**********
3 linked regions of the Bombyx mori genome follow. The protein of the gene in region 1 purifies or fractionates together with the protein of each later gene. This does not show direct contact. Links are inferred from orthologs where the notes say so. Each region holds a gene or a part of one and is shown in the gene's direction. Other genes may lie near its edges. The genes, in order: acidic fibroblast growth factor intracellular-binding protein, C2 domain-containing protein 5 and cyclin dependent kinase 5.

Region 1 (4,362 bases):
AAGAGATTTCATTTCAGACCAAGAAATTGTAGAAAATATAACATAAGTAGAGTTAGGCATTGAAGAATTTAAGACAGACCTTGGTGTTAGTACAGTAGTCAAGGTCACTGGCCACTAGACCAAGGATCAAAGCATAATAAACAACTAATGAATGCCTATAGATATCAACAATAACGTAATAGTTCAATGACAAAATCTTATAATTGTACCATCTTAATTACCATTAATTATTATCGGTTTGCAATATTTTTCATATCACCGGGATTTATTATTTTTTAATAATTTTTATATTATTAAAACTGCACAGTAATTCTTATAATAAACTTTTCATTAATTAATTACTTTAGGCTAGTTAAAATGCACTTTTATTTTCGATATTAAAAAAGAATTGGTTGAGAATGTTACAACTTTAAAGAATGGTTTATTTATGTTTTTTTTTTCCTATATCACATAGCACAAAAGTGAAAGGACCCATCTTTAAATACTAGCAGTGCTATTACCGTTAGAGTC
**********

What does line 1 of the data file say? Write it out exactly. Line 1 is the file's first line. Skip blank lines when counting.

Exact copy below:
3 linked regions of the Bombyx mori genome follow. The protein of the gene in region 1 purifies or fractionates together with the protein of each later gene. This does not show direct contact. Links are inferred from orthologs where the notes say so. Each region holds a gene or a part of one and is shown in the gene's direction. Other genes may lie near its edges. The genes, in order: acidic fibroblast growth factor intracellular-binding protein, C2 domain-containing protein 5 and cyclin dependent kinase 5.